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North Clayton High partners with youth organization

Photo By Jerry Jackson
Sam Collier (right), founder of No Losing Inc., a non-profit organization based in Atlanta, is shown shaking hands with North Clayton High School Principal James Wilburn. The organization will mentor a select group of students at the school.

Photo By Jerry Jackson Sam Collier (right), founder of No Losing Inc., a non-profit organization based in Atlanta, is shown shaking hands with North Clayton High School Principal James Wilburn. The organization will mentor a select group of students at the school.

Sam Collier, founder of No Losing Inc., a non-profit organization based in Atlanta, has made it his priority to try to reshape the minds of youngsters, and help bring them one step closer to their dreams.

In January of 2011, Collier said, he embarked on a journey throughout metro Atlanta, and Clayton County, with the message for young people that: “Life is a game, and you can win, and not lose.”

Collier’s message reached North Clayton High School Principal James Wilburn, and in October, No Losing, Inc., adopted the school, in an effort to help youths who have a desire to improve “academically, and mentally.”

“Both parties have agreed to work together in providing programs, workshops and curriculum that encourages the development of students,” said Allison Gravesande, vice director of No Losing, Inc.

The organization held it’s “introduction workshop” for students in October at North Clayton. Collier, along with the organization’s board of directors, addressed scores of teenagers about the importance of education and how to dream beyond high school.

North Clayton’s Wilburn said the biggest problem with students nowadays is they tend to have a sense of entitlement. He said, in his experience as an educator, high school is the last stop for most teens.

“Student’s have to understand that they are competing with people around the world for jobs,” said Wilburn. “Only reaching the bare minimum, graduating from high school, is not enough.”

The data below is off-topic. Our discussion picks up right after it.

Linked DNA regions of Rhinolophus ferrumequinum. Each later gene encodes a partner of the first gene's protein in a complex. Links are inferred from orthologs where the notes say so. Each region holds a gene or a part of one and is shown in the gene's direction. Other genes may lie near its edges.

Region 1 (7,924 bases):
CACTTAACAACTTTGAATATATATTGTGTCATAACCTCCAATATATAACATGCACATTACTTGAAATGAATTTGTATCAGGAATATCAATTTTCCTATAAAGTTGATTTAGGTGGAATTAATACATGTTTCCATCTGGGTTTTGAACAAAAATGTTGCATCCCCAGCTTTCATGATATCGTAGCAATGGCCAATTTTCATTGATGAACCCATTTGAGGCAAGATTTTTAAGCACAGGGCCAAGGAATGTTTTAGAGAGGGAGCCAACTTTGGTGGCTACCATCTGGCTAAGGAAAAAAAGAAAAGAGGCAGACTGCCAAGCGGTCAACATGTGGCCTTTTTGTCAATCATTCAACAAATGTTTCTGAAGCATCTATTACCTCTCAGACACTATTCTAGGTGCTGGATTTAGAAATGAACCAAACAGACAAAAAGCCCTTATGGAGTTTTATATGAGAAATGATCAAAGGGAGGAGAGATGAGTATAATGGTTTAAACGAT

He added, that’s why the partnership with No Losing Inc., is a vital resource for the school. “This will build character,” he said. “[Students] need to learn that school really does matter.”

Collier said his organization will mentor and connect students to business professionals, and entrepreneurs in their careers of choice. He added, while in the process, students will learn the benefits of having an education beyond high school, and what tools they will need to be successful in their careers.

Collier said his passion for helping young people was born while working as an singer/songwriter and activist. He said he was making headway in the music industry, working with some of industry’s top artists and producers.

In the midst of his success, Collier said, he began to notice that the entertainment world was becoming strongly influential on youths, and their behaviors.

“Entertainment is raising our children and shaping their minds,” he said. He said television pushes the wrong message to youngsters by showcasing a lot of sex, drugs, and violence. He said, in his opinion, that is largely why test scores are down, and some students lack a proper value system.

“There’s a lot of this [violent] activity happening in Clayton County –– some even in the schools,” said Collier.

For North Clayton sophomore, Candace Duffy, 15, the regular occurrence of violence is something that is all too common in her world. “I feel bad,” said a somber Duffy. “Most of the people who are dying around [me] are my classmates.”

Duffy shared a personal experience of a student who was like a brother to her. She said he died last year from a gunshot wound to the head, as a result of gang activity.

Duffy said she attended the No Losing Inc., workshop in October, seeking to find ways she could become a positive role model, and mediator, to her peers. She said she learned how to use positive-reinforcement skills to resolve confrontations, the importance of celebrating life, and making education a priority.

“It’s nice to come together from something positive,” said the teenager.

Collier and Wilburn said they are working on organizing a contest at the school, for students who are interested in being a part of No Losing Inc. Both said they are looking for students who want to succeed, and are focused, driven, and passionate about the program.

“We will only be able to work with 30 students,” said Collier.

“And we are not just looking for students who are squeaky clean,” added Wilburn.

However, Collier said students must maintain a grade point average of B, when accepted into the program. For students who are chosen with low grades, Collier said, No Losing Inc., will have an education plan in place.

“We are collaborating with Dr. Angela Watkins, professor of psychology at Spelman College [in Atlanta],” he said. “She will assist us with developing some of the academic programs for students.”

“I want to help students to dream bigger, and [do] better things.” Wilburn added.